No Increase in Long-Term Side Effects With Weekly Hypofractionated Radiation Schedule
After lumpectomy for early-stage breast cancer, an accelerated radiation therapy schedule of treatment once per week for 5 weeks offers about the same rate of long-term side effects as a traditional schedule of daily treatment for 5 weeks.
After lumpectomy to remove early-stage breast cancer, an accelerated radiation therapy schedule of treatment once per week for 5 weeks offers about the same rate of long-term side effects as a traditional schedule of daily treatment for 5 weeks, according to a study.
The research was presented on Oct. 21, 2018, at the American Society for Radiation Oncology (ASTRO) Annual Meeting. Read the abstract of “FAST Phase III RCT of Radiotherapy Hypofractionation for Treatment of Early Breast Cancer: 10-Year Results (CRUKE/04/015).” (PDF; refer to LBA2)
Hypofractionated vs. traditional radiation therapy schedules
Women diagnosed with early-stage breast cancer who have lumpectomy to remove the cancer usually have radiation therapy after surgery. Radiation therapy after lumpectomy lowers the risk of the cancer coming back (recurrence) and makes lumpectomy as effective as mastectomy.
Whole-breast radiation therapy after breast cancer surgery is usually given as one treatment per day, 5 days a week, for 5 to 7 weeks. A Gray, abbreviated Gy, is the way radiation oncologists measure the dose of radiation therapy; if you’re on a 5-week treatment schedule, 50 Gy is the usual amount given during the 5 weeks (2 Gy at each treatment). A supplemental “boost” dose that targets the area where the cancer was may be included at the end of the regimen.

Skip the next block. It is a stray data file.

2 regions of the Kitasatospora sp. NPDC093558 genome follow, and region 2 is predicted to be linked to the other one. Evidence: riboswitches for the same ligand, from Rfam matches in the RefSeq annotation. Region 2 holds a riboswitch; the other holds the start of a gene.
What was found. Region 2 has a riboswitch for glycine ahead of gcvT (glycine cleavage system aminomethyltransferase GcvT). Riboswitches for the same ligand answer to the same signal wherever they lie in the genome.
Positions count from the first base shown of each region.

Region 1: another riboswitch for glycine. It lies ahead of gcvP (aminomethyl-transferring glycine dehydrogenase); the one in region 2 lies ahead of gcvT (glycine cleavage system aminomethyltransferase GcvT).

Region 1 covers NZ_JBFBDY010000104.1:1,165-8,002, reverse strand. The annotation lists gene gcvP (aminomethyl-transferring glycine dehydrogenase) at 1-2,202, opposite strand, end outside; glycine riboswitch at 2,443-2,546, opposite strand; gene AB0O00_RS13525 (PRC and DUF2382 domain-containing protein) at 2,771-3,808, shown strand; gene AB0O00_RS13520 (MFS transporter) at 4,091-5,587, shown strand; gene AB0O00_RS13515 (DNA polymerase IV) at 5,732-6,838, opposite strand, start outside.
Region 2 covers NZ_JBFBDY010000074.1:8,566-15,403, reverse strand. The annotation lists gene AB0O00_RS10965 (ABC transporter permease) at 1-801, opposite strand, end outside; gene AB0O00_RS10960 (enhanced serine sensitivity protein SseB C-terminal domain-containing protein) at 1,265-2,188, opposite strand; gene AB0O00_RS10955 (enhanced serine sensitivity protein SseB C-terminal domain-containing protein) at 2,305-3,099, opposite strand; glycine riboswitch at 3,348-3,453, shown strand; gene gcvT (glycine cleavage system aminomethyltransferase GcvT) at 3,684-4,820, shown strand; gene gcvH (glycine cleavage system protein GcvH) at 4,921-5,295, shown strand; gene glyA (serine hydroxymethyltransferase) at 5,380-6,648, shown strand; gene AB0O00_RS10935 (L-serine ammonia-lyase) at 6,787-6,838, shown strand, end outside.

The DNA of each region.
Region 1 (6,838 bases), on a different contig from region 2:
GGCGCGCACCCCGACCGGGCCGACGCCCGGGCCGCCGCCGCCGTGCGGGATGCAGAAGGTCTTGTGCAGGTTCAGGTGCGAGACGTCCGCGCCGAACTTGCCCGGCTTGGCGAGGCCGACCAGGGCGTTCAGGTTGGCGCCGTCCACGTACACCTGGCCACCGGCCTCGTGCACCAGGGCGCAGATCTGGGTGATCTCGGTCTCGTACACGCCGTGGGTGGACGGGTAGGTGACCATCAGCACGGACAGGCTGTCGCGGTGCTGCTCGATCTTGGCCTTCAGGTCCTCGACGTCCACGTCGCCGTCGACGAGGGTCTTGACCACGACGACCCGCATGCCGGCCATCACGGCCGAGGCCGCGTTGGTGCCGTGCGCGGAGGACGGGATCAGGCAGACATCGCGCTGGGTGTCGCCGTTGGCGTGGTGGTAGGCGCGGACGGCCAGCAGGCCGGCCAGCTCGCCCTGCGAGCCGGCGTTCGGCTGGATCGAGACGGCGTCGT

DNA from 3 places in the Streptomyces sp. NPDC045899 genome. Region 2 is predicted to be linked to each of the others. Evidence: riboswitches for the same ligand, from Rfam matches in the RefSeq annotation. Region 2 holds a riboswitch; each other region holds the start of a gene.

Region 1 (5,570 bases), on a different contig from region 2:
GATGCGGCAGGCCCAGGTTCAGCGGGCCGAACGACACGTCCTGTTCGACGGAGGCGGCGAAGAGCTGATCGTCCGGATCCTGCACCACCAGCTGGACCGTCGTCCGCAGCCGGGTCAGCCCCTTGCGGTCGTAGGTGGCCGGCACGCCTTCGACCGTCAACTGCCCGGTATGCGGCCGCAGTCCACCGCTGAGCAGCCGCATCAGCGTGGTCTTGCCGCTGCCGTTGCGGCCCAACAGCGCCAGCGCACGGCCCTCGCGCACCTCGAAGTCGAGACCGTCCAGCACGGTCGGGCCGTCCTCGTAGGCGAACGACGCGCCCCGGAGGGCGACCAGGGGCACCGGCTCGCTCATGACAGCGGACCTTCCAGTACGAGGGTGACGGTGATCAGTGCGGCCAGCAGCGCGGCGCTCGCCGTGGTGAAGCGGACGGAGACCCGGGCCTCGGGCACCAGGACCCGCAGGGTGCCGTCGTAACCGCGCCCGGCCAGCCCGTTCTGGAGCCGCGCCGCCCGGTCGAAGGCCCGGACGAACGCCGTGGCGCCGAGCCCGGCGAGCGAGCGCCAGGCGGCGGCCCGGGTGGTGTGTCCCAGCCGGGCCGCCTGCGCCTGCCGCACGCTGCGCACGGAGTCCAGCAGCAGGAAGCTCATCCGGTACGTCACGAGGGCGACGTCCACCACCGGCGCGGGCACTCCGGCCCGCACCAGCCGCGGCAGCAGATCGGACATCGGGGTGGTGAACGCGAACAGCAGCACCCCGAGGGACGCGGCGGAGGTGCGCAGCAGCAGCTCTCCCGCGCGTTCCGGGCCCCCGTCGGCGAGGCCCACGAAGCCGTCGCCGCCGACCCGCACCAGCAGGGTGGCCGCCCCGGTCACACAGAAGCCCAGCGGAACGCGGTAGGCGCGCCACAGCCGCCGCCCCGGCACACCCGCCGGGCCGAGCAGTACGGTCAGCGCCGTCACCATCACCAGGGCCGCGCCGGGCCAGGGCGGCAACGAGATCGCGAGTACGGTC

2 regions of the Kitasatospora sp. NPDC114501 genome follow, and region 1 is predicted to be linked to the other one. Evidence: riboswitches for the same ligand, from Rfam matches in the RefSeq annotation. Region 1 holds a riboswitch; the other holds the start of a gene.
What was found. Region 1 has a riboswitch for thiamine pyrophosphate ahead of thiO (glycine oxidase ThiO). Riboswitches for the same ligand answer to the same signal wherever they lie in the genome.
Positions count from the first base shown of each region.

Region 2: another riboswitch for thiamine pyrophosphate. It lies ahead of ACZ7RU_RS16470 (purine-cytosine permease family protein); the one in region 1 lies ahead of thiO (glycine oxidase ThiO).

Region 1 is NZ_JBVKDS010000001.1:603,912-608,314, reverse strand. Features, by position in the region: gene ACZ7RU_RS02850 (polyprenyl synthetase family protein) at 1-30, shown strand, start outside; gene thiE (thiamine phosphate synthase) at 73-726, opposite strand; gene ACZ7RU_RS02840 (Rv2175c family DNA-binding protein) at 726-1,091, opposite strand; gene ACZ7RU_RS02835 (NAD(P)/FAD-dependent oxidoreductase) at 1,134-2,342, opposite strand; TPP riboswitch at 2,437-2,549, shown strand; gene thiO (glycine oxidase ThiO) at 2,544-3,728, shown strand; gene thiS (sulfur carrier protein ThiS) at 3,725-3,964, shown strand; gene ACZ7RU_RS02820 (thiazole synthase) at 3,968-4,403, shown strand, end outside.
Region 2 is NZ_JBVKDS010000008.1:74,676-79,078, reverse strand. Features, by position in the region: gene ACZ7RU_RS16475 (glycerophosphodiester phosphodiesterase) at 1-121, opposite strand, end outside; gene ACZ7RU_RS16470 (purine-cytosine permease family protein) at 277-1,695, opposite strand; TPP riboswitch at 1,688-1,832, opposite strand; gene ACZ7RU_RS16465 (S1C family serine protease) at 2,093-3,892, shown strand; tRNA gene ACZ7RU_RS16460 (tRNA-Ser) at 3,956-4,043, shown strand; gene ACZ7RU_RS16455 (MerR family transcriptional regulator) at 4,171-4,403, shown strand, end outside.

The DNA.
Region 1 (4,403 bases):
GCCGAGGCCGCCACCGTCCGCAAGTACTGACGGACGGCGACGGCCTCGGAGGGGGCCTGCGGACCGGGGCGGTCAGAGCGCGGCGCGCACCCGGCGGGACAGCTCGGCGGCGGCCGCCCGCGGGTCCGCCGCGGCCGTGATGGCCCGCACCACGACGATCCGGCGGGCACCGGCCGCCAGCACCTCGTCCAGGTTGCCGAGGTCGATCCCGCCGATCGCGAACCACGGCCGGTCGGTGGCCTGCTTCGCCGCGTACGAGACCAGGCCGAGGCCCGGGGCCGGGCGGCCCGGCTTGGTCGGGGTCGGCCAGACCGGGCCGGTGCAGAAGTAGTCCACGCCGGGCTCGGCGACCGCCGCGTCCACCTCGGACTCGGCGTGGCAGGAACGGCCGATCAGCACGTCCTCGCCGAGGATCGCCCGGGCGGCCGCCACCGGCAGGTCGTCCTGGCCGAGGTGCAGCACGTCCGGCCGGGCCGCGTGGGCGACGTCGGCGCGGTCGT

Radiation treatment schedules were developed based on research results. But a 5- to 7-week nearly daily commitment may be difficult for some women, especially if they live far away from a treatment center. So doctors developed and studied different radiation therapy schedules that involve fewer treatments with higher doses of radiation at each treatment, but about the same total radiation dose. This accelerated, or hypofractionated, radiation schedule puts the same radiation dose into a 3- to 5-week schedule.
A hypofractionated whole-breast radiation schedule is appealing to doctors and people getting radiation therapy for several reasons:
- Convenience -- arranging daily trips to get treatment can be a problem for some women; fewer treatment days or a shorter period of time may be easier to schedule.
- If radiation is more convenient to schedule, it’s probably easier for women to get all the recommended radiation therapy.
In March 2018, updated guidelines on whole-breast radiation therapy from ASTRO said that most women diagnosed with breast cancer should be treated with hypofractionated whole-breast radiation as the standard of care.
The FAST trial
This British study, called the FAST trial, included 915 women aged 50 or older who had been diagnosed with early-stage breast cancer. All the women had lumpectomy and all were scheduled to receive radiation therapy after surgery. None of the women were treated with chemotherapy.
The women were randomly assigned to one of three radiation schedules:
- 2 Gy daily for 5 weeks for a total of 50 Gy; the traditional schedule
- 6 Gy once a week for 5 weeks for a total of 30 Gy; a hypofractionated schedule
- 5.7 Gy once a week for 5 weeks for a total of 28.5 Gy; another hypofractionated schedule